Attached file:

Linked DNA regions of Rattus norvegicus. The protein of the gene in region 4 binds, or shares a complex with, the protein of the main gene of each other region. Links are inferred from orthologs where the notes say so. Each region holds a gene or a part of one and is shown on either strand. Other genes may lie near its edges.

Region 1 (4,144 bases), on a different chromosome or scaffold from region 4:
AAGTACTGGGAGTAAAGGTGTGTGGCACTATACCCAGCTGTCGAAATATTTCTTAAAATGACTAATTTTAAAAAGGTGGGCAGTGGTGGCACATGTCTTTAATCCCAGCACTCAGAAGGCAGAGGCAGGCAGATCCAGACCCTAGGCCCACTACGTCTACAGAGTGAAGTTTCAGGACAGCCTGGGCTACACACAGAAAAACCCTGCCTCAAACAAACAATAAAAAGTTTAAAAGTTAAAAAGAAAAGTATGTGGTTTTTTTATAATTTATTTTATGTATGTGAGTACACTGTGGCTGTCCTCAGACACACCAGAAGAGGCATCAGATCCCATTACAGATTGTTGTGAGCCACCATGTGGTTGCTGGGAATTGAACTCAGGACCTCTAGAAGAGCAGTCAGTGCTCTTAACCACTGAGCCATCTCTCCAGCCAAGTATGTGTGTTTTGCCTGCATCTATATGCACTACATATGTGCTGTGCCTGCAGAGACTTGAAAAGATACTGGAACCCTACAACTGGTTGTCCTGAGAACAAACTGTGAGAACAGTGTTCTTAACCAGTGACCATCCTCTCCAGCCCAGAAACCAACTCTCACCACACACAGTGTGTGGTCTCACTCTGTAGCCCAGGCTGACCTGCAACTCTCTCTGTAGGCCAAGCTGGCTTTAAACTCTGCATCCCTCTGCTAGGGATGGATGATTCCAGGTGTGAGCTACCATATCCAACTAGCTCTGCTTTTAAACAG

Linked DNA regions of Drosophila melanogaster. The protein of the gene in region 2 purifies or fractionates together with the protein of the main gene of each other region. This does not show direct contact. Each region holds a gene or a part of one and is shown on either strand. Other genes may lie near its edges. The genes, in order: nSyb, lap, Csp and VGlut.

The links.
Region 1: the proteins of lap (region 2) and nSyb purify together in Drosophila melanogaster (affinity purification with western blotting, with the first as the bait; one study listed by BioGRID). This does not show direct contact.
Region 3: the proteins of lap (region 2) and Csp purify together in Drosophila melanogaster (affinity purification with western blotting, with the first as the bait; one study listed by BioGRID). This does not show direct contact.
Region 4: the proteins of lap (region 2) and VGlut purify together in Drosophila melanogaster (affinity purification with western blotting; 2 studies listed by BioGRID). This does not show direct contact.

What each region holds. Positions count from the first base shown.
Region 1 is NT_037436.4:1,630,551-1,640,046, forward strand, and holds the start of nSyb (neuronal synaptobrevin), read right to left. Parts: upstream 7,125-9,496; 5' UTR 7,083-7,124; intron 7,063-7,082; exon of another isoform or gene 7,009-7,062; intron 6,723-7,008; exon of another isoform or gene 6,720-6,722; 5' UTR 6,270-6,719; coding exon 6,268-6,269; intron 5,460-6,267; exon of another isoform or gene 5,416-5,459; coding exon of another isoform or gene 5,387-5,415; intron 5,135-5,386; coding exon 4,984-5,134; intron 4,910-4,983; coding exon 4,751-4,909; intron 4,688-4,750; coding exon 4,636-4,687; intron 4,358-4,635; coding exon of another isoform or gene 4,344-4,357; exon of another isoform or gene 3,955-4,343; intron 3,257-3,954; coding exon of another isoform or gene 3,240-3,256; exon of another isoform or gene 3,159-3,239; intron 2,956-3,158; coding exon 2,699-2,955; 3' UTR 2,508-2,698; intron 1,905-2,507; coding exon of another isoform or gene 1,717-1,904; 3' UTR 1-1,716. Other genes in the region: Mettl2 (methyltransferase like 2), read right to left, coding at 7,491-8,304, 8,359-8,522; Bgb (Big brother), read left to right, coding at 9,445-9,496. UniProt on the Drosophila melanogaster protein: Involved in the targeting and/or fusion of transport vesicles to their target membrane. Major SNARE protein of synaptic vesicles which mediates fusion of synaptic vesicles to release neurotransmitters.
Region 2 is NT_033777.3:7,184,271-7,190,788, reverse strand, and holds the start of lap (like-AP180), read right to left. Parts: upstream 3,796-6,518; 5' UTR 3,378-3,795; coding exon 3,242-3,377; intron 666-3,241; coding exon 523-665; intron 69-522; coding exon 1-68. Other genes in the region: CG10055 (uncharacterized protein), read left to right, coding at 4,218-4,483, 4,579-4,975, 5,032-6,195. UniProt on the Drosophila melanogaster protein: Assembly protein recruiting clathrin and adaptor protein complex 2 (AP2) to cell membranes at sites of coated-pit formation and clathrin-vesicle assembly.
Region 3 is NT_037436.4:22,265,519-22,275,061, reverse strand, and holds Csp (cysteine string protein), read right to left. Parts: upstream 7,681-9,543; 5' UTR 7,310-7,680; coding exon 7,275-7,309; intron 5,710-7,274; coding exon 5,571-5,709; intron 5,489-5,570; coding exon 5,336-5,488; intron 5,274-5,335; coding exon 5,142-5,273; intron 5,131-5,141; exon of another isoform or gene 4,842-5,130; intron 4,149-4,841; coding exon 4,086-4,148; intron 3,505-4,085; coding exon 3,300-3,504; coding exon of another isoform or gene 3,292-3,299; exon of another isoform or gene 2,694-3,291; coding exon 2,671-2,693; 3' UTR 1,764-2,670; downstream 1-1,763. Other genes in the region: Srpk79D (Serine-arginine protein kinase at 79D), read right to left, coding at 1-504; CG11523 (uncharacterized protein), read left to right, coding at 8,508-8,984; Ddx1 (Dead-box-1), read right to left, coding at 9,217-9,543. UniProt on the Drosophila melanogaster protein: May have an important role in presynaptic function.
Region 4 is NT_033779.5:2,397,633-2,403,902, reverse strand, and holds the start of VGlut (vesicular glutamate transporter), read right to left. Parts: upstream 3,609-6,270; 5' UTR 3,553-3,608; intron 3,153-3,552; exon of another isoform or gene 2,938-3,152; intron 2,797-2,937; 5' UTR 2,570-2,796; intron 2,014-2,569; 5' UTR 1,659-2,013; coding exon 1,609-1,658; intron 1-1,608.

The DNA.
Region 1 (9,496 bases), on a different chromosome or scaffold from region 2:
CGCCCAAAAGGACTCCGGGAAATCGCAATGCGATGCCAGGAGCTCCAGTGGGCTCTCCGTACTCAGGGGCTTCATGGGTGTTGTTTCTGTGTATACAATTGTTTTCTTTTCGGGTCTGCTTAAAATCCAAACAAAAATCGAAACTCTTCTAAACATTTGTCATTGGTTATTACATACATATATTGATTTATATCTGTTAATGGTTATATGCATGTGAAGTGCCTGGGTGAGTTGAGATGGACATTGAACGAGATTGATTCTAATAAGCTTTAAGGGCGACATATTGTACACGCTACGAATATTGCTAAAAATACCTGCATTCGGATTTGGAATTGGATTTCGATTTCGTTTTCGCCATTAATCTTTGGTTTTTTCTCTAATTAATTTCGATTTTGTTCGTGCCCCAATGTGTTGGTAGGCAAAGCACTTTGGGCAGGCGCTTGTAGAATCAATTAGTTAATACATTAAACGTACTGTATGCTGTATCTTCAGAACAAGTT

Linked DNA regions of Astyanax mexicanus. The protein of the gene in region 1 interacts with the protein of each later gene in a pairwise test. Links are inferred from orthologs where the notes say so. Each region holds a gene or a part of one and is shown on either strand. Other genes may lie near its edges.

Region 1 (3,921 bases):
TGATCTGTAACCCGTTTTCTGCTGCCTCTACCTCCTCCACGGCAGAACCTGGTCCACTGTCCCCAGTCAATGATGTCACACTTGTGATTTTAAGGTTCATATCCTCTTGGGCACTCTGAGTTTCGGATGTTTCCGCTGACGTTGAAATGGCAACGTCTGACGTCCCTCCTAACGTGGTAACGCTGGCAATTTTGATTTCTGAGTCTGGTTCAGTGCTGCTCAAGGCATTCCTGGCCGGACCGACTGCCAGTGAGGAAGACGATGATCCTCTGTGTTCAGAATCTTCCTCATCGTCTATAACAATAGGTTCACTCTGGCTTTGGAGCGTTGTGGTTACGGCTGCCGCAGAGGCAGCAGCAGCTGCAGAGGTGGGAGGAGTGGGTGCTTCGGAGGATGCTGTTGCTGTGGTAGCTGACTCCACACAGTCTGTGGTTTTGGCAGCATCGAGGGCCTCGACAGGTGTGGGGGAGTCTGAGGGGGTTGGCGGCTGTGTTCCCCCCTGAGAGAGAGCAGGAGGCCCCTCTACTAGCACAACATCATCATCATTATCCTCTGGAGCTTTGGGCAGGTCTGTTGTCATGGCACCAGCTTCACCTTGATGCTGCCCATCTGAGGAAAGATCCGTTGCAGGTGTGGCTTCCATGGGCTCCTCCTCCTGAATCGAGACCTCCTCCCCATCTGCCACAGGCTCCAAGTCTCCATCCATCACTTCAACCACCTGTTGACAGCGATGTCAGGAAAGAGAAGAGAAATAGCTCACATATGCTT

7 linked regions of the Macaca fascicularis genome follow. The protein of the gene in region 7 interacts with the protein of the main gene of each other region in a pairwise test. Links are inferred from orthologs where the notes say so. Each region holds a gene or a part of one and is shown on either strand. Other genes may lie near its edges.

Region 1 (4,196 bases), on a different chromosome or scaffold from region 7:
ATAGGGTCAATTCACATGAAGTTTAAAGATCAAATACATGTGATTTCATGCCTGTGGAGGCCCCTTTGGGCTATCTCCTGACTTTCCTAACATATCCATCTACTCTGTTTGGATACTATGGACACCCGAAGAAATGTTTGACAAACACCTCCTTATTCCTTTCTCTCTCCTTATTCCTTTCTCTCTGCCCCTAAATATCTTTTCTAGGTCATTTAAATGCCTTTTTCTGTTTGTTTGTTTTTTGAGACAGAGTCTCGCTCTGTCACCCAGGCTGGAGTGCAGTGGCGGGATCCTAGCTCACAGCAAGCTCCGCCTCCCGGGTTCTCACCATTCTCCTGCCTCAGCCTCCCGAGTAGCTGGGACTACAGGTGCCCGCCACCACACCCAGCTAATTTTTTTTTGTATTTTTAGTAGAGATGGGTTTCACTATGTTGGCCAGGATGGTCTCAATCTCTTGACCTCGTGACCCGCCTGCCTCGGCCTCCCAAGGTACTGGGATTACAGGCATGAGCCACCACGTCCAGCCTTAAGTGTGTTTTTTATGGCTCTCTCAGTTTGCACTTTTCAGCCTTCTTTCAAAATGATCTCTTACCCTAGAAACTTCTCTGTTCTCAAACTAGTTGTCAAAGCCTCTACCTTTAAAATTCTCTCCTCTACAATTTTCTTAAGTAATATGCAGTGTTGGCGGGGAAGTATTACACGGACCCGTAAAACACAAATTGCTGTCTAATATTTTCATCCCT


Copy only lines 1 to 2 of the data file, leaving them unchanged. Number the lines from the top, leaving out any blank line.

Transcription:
Linked DNA regions of Rattus norvegicus. The protein of the gene in region 4 binds, or shares a complex with, the protein of the main gene of each other region. Links are inferred from orthologs where the notes say so. Each region holds a gene or a part of one and is shown on either strand. Other genes may lie near its edges.

Region 1 (4,144 bases), on a different chromosome or scaffold from region 4: